The death of Prince died at the age of 57—apparently due to an overdose from prescription pain medication—has brought national attention to opioid use. How should congregations respond?
Commonly prescribed for pain relief, opioids are increasingly being abused by young and old, rich and poor, urban and rural, white and black. Prescription drug use is the most common bridge to heroin abuse, which is currently at epidemic levels.
What’s a congregation to do? Two options are readily available: 12-Step Recovery and Harm Reduction. Here’s the dilemma: one promotes abstinence-first, the other promotes intervention-first. How to respond?
The 12-Step Approach
12-Step recovery models such as Alcoholics Anonymous and Narcotics Anonymous are by far the most common type of recovery ministry provided by congregations nationwide. It seems like every church or synagogue in the country houses an AA group. Beyond that some congregations, most notably Saddleback Church in Irvine, California, are pioneering a “recovery worship” style service based on a spiritual appropriation of the Twelve Steps. This recovery approach views total abstinence from drug use as the baseline for health and wholeness.
The Harm Reduction Approach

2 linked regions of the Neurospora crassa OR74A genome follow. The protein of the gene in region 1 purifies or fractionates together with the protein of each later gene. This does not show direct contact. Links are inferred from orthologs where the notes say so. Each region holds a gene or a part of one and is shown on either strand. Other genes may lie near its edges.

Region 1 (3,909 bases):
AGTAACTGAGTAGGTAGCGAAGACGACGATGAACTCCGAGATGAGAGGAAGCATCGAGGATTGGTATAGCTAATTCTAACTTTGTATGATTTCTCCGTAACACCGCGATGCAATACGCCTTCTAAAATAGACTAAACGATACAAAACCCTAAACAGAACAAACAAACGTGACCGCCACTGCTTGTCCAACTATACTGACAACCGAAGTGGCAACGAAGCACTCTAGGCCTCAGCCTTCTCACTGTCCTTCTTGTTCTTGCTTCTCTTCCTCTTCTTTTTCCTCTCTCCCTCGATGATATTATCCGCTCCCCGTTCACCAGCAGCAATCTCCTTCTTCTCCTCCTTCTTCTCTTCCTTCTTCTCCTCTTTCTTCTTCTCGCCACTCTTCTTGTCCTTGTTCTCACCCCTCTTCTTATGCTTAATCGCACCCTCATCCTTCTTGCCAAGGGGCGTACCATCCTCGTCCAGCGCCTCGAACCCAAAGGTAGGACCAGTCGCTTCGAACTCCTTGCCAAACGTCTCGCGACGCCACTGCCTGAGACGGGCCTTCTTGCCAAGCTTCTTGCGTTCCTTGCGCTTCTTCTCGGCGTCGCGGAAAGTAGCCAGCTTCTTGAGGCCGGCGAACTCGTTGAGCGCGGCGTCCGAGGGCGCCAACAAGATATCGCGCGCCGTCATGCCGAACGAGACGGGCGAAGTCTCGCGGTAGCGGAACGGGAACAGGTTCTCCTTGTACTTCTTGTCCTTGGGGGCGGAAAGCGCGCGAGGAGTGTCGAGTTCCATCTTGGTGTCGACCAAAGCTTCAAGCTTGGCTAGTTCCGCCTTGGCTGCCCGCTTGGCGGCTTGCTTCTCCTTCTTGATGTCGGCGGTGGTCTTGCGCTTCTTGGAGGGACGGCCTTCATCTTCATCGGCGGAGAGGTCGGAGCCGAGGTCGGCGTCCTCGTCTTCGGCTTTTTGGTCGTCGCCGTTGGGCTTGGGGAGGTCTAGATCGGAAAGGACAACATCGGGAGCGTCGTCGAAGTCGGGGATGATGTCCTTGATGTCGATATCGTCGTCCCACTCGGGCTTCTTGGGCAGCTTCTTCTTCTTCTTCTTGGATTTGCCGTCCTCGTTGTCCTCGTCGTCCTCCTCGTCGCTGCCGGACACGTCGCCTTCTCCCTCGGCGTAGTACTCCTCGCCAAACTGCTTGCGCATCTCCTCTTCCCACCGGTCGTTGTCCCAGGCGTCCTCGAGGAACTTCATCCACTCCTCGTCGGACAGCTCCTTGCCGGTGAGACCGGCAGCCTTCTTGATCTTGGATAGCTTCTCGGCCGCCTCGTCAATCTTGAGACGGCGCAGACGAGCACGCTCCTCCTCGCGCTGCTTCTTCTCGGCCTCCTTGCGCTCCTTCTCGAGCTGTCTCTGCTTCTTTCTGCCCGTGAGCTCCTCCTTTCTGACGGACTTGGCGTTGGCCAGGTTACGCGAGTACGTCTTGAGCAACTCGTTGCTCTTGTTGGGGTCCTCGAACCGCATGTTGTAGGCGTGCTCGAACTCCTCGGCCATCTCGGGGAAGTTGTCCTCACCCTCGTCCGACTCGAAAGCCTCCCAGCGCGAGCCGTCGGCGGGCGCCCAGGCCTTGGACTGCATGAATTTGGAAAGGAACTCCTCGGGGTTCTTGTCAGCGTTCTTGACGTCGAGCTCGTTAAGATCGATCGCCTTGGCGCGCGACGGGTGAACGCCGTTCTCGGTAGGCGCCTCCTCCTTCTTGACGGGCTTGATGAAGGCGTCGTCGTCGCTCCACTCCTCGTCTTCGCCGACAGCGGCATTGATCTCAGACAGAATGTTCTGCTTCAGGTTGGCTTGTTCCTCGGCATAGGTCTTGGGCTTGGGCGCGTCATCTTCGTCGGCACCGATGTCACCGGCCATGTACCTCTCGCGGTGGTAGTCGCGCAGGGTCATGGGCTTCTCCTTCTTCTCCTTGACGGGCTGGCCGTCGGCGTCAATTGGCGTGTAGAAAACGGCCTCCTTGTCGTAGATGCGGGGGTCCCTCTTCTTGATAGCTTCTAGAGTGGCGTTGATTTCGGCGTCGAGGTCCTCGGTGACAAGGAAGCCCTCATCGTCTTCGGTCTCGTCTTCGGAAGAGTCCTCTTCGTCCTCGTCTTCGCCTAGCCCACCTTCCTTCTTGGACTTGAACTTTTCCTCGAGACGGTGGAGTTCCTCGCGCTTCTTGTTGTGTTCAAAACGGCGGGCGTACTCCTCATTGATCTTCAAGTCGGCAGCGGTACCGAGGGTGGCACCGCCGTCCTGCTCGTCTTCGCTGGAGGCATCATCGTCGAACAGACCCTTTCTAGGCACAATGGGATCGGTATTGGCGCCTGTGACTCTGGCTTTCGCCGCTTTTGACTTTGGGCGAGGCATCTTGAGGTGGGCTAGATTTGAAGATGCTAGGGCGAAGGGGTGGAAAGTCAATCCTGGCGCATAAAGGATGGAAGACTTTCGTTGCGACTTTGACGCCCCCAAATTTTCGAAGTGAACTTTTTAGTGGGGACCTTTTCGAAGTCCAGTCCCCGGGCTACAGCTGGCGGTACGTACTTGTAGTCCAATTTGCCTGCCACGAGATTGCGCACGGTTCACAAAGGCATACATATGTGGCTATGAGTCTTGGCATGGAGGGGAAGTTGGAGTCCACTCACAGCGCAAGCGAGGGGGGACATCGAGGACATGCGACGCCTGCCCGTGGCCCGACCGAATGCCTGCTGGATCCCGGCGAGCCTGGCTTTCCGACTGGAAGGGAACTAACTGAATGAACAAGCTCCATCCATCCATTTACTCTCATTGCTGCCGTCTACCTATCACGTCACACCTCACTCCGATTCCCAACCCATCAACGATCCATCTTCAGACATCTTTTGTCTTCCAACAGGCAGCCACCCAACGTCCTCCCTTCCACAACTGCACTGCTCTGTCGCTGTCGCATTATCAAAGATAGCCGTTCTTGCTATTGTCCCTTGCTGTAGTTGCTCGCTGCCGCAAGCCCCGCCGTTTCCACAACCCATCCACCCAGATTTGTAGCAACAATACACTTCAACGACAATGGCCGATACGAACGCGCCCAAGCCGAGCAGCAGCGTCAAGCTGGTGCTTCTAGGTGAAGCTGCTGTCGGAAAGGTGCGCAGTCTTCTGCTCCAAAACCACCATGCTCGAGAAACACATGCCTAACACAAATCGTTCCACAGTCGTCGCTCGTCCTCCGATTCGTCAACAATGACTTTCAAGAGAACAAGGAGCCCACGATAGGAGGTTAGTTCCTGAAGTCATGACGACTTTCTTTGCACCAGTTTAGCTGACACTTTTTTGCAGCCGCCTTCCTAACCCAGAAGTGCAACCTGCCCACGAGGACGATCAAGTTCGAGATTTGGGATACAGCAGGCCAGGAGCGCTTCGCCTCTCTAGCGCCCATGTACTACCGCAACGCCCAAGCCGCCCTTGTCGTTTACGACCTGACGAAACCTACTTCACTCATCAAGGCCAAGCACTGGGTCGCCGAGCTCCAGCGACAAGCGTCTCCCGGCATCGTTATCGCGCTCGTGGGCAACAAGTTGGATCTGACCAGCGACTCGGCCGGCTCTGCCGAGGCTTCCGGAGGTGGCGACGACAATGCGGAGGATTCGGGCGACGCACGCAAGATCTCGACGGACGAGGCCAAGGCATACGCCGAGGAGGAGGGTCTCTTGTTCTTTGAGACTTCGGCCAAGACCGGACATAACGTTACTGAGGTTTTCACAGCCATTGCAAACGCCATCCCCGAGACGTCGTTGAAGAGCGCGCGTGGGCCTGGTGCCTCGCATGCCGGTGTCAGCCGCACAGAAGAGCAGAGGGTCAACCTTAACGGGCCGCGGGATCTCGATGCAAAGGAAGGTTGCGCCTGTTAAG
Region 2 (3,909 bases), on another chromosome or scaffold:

The harm reduction approach has taken hold in some parts of the country, notably in cities like New York City, San Francisco, Seattle, and Louisville. According to the Harm Reduction Coalition, the harm reduction approach seeks to reduce the negative consequences of drug use while leaving it up to the user to decide when and whether to stop using drugs. The stigma attached to drug use, they say, is a major obstacle to recovery. Non-users need to watch out for judgmental attitudes that get in the way.
The harm reduction approach offers an alternative to abstinence-only. It says, we need to intervene first in order to ensure the user’s safety and wellbeing. Only later should we offer options for treatment. The question of whether to seek treatment at all can only be answered by the user, not the provider.
Harm reduction practices include:
- Needle exchanges for heroin users,
- Instruction in safe practices,
- Counseling on treatment alternatives, and
- Overdose prevention through making Naloxone—a drug that can dramatically counter the effect of a heroin overdose—widely available to friends and family of users.
The 12-Step approach offers spiritual encouragement, typically in a group setting, that grounds participants in the sorts of practices that faith communities seek to foster: fellowship, acceptance, mutual encouragement, and believe in a “Higher Power.” The 12-Step approach, its proponents argue, offers a method that leads to transformation through leaving the life of addiction behind.
Questions for Faith Communities
- Which model, 12-Step or harm reduction, should faith communities consider as they attempt to deal with drug abuse in their community? Are the models mutually exclusive? Can harm reduction and 12-Step recovery coexist within the same outreach ministry?
- To what extent does the American church’s own history with the Temperance movement still affect its views of recovery?
- How can people of faith address the stigma of drug use, and a self-righteousness that our faith traditions warn against?
Photo: Eric Hunsaker, 3.25.2012. Flickr Creative Commons.